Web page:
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anything else. your phone is gathering a lot of information beyond just having a microphone and camera, and you have to be aware of who is getting that data and potentially how it's being used. >> is there anyone who is more vulnerable you're assuming that if you go in you know how to put it in airplane mode or turn off location services? there's a lot of people -- i'm thinking about my grandmother. she doesn't even know how to do that. >> she may not, and when an app gets installed it often asks you do you want to grant access to your photos, microphone or location services and you can say no and a lot of people say yes to everything, assume that the app is going to use that information for some kind of convenience. you have to be aware of the apps that you've got and what they are gathering. >> how do you protect yourself >> first of all, put your phone in airplane mode hand don't download apps you don't need a lot of apps, these kind of attacks can just be small pieces of code in an app that you don't think is being used for something like that, like a flashlight app. >> even if you go through and
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delete the app off your phone it's still in your library of apps so every time you update your phone it automatically goes to update the apps again and puts them back on your phone. >> puts them back on and even some of the data gathered even if you deleted app it's still there. >> in europe they have general dater, protect regulation. does that help people. >> what the gdpr says that information companies gathering about you, not just your name and address and driver's license, also the information that be linked back to you personally has to be deleted if you no longer need it and if you ask them they need to show it to you and delete it. >> as a security expert should we have that kind of legal protection here? >> absolutely should california has just announced they will have a new privacy law for california residents by 2020 probably going to happen everywhere. >> we know that congress has started the process of looking in on this, pressing the ceos of apple and alphabet which is google's parent to know things like is your known listening to you, and if it is, what are you doing with that information? >> and that's really -- that's really important for congress and other governments to be asking those kinds of questions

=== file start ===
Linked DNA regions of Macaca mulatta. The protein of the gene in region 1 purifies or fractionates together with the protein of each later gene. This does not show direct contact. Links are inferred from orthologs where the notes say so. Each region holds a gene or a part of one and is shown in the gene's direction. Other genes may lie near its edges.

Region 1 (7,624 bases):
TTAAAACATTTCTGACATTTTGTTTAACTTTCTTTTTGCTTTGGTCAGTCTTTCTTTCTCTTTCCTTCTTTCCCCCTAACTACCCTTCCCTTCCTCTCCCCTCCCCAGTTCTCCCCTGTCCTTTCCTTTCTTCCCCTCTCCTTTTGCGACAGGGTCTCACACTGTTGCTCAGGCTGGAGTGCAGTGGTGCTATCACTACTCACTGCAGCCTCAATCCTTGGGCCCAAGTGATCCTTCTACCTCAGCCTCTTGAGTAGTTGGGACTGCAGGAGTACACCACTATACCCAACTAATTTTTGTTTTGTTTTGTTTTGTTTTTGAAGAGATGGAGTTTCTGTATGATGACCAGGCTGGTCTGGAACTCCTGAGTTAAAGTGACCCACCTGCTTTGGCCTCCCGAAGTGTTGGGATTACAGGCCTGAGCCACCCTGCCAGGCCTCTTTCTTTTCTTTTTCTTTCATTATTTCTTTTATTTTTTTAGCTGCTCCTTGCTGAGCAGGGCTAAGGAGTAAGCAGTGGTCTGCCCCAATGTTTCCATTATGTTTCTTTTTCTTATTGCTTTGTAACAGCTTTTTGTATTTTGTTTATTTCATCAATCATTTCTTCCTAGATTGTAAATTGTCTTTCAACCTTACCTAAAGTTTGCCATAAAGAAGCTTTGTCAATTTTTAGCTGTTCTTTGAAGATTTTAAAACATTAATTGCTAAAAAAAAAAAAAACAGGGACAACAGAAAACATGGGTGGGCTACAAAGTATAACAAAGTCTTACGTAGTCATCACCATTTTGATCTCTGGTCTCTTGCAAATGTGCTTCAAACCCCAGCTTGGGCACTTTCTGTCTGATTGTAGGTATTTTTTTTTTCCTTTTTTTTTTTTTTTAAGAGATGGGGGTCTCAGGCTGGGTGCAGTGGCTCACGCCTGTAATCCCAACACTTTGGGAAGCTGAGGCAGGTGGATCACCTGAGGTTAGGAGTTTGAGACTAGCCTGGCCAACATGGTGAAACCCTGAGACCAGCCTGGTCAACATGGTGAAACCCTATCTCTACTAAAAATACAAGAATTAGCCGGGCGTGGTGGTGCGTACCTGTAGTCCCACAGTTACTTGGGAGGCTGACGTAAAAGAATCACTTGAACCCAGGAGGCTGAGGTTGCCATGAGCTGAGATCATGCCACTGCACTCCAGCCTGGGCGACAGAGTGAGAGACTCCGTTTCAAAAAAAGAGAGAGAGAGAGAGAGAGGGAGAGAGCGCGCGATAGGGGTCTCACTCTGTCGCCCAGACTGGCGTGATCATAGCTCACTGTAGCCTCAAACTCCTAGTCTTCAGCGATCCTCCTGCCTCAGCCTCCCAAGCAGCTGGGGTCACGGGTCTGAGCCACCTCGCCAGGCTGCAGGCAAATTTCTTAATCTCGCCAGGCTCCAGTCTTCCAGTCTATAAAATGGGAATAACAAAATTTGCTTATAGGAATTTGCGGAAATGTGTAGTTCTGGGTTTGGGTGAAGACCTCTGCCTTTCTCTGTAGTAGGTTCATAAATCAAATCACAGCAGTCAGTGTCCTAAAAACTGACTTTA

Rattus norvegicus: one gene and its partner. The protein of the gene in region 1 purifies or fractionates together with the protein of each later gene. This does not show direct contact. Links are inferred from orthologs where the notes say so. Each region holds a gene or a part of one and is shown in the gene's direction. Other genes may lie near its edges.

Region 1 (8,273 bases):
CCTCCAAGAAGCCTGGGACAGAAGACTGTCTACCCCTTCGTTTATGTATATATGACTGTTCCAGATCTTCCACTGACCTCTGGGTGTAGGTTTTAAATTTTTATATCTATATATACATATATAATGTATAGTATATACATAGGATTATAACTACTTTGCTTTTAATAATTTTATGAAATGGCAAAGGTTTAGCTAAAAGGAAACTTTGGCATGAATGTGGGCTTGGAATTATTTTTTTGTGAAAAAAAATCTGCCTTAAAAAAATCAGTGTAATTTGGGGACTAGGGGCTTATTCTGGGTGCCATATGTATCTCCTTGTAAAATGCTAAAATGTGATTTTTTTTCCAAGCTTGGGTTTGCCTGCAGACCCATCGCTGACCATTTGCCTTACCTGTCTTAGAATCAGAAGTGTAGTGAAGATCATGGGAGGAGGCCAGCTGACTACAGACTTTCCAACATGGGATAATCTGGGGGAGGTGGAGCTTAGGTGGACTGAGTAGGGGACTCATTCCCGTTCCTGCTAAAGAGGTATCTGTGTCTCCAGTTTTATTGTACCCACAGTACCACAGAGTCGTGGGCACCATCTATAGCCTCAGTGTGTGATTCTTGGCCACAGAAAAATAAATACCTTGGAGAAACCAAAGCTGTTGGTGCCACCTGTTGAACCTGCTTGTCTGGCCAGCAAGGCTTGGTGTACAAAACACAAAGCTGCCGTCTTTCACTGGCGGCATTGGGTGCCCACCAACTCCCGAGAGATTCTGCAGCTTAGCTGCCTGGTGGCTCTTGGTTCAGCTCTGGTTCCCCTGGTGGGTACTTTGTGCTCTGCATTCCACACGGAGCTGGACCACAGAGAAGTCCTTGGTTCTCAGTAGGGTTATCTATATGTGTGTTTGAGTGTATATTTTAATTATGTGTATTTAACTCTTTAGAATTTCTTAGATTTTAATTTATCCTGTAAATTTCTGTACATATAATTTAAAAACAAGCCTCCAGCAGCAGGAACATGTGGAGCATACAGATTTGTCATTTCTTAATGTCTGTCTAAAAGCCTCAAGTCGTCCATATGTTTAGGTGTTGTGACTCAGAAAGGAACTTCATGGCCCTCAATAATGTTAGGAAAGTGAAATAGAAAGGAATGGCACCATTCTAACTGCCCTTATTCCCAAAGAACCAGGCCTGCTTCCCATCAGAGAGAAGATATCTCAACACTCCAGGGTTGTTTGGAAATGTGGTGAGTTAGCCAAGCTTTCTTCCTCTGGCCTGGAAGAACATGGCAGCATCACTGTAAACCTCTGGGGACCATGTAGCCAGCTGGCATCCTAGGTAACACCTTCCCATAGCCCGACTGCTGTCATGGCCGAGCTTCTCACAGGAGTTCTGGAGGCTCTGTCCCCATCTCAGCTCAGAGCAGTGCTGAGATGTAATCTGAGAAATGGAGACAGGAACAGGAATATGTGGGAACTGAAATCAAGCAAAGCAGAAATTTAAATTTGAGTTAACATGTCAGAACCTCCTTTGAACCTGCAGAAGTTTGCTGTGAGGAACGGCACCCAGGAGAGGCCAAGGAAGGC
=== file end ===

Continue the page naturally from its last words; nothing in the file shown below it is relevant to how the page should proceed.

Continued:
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because google, amazon, apple, big companies are gathering information about us and exploiting it and getting value from it and we need to have them delete it if we ask. >> how easy would it be for google or apple to make a phone that when you turn off location services it turns off the gyroscope? >> it would certainly be very easy one of the issues is issues of convenience. apple could ask you about every one of these sensors and we get trained to say yes to everything and now it's gathering data all the time. >> really thought-provoking. brian, thanks so much for coming in and talking to us. >> up next we're "on the money." looking to retire but not sure when to take the benefits. we'll help to you decide the best time to start claiming social security. later, hey, what's in that box? that's something i get asked a lot every time there's a delivery a surprise with a toy inside for kids, and then for parents a learning project that can
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actually teach real skills. now a look at how the stock market ended the week.
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>> inflation maybe on the rise the consumer price index increased by .1% from the previous measure in may. but the cpi also showed the biggest yearly increase in six years rising 2.9% from june of 2017 inflation is closely watched by the federal reserve when members decide how much and when to increase interest rates. stocks had a mostly positive
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week the dow snapped a four-day winning streak wednesday after word of new tariffs on china though it rebounded thursday the nasdaq closed at a new record and s&p 500 climbed as well the market continued up on friday, and the founder and chairman of papa john's pizza has resigned senator schnatter admitted to using a racial slur on a conference call. the company will appoint a new chairman in recent weeks. figuring out how to get the most out of your social security benefits may be one of the biggest financial decisions you make more than a quarter million americans rely on it as primary of income in retirement and yet a new survey shows only 20% know a great deal about how the benefits actually work senior personal finance correspondent sharon epperson joins us now with more sharon, what are many so of the common myths about social security i mean, a lot of people think it's best to claim social